If guilty pleasures are your thing, there is no record guiltier than this - a heady mix of glorious 70's classic rock riffage and shameless hooks flying at you from all directions. Those who believe (or need to be convinced) that it's all been done need only listen to this album for absolute confirmation. That's not to say this album is a prisoner of its own influences. Quite the opposite, in fact. The genius is in the construction, the careful selection of colors from the palette and, of course, the execution.

The Birthday Massacre - Pins And Needles (featured track: "Always")
This Canadian pop-goth outfit broke out of their shell and embraced their melodic side on 2007's Walking With Strangers, but, on their latest effort, they return to the harder-edged sonic attack that made their first couple records so promising. Of course, they are savvy enough to keep the hummable melodies intact, creating an album that skillfully straddles the line between deep goth-cred and something the mainstream could sink its teeth into, if it were so inclined. This is the band's best yet.

Best Coast - Crazy For You (featured track: "Boyfriend")
Nothing new going on here -at all - but who needs new when something this old-school is done so right and sounds so good? Sugar-pop melodies drenched in vintage reverb and soaring female vocals. Our prediction is that the rest of the world catches up to this so-far-behind-they-they're-ahead-of-their-time band in 2011.

Sweet Apple - Love And Desperation (featured track: "I've Got A Feeling")
Having never been a big fan of Dinosaur Jr., we never expected to like this record as much as we did. J Mascis and friends have kicked out the kind of rock album that makes you want to trade in the Prius for a primer-gray 1978 Camaro with a bitchin' eight-track tape deck. If you haven't given this one the time of day yet, do so. NOW!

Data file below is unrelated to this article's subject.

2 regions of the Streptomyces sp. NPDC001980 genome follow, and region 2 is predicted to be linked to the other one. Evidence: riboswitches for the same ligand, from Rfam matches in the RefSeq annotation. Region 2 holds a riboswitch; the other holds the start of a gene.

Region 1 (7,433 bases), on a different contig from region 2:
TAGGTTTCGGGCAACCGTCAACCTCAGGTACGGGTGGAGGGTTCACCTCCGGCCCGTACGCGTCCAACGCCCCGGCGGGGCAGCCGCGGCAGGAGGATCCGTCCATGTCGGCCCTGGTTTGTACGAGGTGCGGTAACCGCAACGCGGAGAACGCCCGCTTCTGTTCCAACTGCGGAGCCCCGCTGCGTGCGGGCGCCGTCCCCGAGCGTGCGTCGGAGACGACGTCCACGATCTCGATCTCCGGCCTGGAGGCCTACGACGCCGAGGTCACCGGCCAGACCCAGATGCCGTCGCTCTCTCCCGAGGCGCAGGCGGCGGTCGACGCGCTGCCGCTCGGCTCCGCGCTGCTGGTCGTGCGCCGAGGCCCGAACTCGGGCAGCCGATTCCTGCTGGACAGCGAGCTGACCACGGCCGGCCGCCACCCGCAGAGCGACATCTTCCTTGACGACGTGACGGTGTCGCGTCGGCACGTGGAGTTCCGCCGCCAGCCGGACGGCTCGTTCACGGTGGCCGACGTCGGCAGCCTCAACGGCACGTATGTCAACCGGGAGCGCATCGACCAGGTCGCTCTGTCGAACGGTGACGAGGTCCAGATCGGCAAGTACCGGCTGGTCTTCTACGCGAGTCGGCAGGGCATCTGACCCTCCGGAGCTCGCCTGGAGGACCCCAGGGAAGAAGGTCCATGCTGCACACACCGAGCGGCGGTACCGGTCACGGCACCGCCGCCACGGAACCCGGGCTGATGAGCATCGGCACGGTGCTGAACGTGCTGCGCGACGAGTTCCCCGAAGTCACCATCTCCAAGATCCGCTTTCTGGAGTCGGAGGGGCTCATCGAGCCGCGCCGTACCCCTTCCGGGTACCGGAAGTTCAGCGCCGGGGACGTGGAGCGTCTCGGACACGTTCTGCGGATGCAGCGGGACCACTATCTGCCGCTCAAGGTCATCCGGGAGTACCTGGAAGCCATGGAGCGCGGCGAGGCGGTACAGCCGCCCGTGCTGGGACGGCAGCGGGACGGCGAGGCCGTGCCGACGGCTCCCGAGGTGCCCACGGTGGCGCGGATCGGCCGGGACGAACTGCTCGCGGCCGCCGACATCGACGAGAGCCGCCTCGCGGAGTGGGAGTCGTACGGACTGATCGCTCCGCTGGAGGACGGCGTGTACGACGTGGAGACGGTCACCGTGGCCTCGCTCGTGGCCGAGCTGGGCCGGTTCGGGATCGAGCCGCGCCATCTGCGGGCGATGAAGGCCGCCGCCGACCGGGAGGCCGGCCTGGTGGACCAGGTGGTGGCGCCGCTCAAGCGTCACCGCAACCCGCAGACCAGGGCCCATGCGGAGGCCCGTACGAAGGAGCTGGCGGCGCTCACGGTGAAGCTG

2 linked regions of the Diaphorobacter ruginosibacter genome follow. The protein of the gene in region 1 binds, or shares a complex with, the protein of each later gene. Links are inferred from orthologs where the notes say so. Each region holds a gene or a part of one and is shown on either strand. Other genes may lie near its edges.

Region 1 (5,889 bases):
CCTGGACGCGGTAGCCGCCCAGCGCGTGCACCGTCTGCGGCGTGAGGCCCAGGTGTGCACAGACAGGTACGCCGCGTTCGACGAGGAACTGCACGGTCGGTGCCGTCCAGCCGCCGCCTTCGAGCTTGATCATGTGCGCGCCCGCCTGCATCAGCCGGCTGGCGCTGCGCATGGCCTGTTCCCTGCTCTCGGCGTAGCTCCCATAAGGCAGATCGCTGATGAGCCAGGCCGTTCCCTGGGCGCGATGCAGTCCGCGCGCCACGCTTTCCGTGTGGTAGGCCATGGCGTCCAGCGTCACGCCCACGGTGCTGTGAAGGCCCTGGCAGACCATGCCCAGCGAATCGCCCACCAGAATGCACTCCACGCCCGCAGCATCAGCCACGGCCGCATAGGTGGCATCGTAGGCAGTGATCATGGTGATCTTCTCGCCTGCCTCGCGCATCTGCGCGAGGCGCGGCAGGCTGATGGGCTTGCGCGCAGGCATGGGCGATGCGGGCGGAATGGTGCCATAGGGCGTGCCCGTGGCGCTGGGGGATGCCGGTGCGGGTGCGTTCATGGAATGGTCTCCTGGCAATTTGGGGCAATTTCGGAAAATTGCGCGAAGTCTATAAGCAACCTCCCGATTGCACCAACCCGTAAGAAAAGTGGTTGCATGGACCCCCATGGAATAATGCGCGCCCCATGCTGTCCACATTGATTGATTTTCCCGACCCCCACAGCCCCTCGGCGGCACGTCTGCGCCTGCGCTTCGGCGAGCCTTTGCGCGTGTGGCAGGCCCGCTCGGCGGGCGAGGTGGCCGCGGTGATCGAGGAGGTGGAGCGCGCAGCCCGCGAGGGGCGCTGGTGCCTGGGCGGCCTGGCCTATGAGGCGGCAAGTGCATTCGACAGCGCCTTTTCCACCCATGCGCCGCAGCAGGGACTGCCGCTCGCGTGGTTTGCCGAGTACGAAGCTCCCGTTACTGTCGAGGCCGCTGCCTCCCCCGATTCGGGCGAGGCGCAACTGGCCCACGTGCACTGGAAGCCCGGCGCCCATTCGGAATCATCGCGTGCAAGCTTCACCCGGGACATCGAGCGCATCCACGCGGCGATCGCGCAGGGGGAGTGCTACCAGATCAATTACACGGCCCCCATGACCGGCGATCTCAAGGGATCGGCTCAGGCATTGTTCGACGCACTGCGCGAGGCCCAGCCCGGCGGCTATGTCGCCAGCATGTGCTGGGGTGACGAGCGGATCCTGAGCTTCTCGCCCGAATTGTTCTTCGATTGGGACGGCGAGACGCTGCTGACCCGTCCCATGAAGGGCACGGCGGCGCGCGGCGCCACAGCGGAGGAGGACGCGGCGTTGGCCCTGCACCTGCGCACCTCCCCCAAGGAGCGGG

Jimmy Eat World - Invented (featured track: "Evidence")
Arizona's favorite sons are three albums past the one that put them on the map and, though not as many folks are listening these days, the band have grown better and better with each new effort, creating songs that slyly sneak up on you from behind, compliment you on your retro checkboard Vans, and then blow you against the wall with the force of a thousand Marshall stacks set on stun.

Nada Surf - If I Had A Hi-Fi (featured track: "You Were So Warm")
Considering how great their last two records have been, it's no surprise that the band's taste in musical influences runs just as cool. This collection of covers sees the band covering a lot of ground; from vintage Dwight Twilley to eternally ethereal Kate Bush and beyond. What makes this record such a must-have is the band's ability to weave so many disparate song styles into a cohesive album that doesn't sound like a band running through bunch of other people's songs. Nada Surf achieve the next-to-impossible by making each and every song their own. Heck, Dwight Twilley himself was so impressed with their version of his song "You Were So Warm" that he posted a link to the song on his Facebook page.